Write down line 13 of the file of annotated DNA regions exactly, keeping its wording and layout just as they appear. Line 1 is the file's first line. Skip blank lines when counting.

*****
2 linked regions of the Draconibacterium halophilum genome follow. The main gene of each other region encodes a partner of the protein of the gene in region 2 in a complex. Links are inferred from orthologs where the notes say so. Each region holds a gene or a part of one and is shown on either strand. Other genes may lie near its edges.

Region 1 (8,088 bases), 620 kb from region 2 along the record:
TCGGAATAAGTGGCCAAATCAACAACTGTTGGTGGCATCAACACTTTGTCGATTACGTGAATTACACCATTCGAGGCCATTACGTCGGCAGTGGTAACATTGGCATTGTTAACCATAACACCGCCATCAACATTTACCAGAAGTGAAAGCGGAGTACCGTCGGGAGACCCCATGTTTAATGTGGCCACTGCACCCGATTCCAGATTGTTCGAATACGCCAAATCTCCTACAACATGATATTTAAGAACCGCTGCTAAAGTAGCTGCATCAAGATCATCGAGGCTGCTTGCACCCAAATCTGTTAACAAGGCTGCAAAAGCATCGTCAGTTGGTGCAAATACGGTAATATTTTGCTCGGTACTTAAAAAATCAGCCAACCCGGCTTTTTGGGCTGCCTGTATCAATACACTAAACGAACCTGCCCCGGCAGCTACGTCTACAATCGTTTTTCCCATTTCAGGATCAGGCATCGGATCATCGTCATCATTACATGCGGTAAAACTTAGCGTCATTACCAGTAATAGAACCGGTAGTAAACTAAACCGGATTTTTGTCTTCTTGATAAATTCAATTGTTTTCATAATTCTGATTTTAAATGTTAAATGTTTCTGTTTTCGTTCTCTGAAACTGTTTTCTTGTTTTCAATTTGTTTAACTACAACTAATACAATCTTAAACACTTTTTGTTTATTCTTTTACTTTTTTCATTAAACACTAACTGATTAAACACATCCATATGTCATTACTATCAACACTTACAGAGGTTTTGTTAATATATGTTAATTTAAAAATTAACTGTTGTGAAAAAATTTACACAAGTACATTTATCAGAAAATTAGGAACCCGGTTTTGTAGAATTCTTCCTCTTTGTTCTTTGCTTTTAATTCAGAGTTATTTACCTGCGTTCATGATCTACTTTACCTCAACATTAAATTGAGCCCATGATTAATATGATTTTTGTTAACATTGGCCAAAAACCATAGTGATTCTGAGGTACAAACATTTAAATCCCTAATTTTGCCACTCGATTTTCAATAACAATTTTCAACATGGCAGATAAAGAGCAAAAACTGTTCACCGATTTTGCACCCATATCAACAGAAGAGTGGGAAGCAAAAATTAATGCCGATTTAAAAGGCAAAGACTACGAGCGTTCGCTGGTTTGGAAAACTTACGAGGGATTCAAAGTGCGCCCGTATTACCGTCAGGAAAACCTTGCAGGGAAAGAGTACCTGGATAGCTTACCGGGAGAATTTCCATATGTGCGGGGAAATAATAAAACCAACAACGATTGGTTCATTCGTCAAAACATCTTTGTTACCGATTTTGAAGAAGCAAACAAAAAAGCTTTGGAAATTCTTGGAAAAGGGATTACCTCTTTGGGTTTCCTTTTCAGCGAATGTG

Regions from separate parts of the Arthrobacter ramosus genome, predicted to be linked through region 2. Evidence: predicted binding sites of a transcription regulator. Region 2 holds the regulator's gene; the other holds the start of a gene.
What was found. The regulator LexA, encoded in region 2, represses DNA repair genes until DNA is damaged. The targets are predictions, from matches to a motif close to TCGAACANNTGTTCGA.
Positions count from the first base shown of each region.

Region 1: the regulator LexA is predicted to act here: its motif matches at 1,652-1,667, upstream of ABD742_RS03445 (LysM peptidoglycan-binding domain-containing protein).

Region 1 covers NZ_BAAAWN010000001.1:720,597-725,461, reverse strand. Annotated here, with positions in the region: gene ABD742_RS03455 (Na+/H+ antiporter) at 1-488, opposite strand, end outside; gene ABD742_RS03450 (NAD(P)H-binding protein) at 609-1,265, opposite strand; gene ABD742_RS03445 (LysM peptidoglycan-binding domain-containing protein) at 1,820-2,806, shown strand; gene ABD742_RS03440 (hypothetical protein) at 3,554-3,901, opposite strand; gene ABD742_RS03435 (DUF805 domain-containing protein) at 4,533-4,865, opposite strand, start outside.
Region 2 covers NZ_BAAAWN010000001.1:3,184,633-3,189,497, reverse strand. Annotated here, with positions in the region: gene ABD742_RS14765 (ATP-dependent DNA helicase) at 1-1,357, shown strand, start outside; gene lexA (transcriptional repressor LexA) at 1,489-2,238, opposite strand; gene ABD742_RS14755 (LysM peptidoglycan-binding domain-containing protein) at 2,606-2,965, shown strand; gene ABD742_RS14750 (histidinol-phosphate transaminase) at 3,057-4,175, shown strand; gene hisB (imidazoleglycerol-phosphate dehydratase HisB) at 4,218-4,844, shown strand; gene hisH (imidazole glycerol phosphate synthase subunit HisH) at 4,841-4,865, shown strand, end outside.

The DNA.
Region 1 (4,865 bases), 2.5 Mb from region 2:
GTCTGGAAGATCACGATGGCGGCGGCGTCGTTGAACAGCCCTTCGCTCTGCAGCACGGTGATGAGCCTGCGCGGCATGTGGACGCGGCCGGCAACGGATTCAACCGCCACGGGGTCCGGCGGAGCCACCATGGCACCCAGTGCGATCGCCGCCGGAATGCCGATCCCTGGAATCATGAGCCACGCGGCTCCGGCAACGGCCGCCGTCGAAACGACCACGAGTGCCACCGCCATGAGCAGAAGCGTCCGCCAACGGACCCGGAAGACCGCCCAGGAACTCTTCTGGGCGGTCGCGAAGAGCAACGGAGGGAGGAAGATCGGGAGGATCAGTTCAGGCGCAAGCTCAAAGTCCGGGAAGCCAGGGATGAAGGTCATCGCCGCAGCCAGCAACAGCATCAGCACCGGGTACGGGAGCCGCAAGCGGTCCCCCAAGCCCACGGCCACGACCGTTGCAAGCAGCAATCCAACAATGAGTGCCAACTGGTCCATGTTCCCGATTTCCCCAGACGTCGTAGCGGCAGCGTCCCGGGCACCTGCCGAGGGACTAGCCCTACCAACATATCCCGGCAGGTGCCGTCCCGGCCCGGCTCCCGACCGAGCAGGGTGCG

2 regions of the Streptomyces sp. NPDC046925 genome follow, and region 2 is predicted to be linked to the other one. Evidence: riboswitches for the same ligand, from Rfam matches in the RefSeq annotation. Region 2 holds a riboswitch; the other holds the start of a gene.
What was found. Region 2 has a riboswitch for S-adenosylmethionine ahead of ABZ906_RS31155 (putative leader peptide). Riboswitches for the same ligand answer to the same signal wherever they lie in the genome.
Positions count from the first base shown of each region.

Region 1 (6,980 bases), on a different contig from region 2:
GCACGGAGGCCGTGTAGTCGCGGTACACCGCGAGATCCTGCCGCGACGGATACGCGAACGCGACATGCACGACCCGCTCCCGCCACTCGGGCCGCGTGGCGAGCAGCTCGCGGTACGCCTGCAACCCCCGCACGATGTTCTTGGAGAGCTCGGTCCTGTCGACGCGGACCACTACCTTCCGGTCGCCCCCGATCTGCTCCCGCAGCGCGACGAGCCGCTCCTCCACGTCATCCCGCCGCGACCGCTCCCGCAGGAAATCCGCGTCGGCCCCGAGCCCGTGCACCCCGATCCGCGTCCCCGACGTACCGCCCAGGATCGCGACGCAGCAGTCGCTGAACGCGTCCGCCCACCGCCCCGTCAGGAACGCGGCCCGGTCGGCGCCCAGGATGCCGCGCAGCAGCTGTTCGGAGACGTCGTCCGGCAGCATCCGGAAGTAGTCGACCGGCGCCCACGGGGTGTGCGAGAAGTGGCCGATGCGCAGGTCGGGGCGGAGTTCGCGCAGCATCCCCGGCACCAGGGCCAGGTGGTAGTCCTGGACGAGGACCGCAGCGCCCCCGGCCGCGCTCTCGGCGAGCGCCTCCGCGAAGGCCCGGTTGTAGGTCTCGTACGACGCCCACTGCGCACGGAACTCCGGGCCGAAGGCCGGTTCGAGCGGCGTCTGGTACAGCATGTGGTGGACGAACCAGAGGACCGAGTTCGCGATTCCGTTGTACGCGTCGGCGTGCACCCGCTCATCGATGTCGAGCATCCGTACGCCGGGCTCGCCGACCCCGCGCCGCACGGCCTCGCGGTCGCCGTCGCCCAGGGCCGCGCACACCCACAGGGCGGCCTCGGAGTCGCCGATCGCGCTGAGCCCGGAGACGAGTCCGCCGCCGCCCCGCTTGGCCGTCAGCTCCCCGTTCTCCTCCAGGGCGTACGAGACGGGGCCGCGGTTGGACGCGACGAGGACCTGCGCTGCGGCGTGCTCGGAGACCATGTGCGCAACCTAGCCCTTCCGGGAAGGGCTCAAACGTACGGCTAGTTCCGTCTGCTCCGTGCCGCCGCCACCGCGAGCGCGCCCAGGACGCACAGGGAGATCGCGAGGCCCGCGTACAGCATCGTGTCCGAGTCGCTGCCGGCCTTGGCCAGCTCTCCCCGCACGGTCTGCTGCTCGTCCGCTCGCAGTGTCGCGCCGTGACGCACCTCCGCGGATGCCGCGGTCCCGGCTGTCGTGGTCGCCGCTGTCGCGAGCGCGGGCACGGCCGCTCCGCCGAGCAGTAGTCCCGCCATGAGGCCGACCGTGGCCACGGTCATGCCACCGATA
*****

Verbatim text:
2 regions of the Streptomyces sp. NPDC046925 genome follow, and region 2 is predicted to be linked to the other one. Evidence: riboswitches for the same ligand, from Rfam matches in the RefSeq annotation. Region 2 holds a riboswitch; the other holds the start of a gene.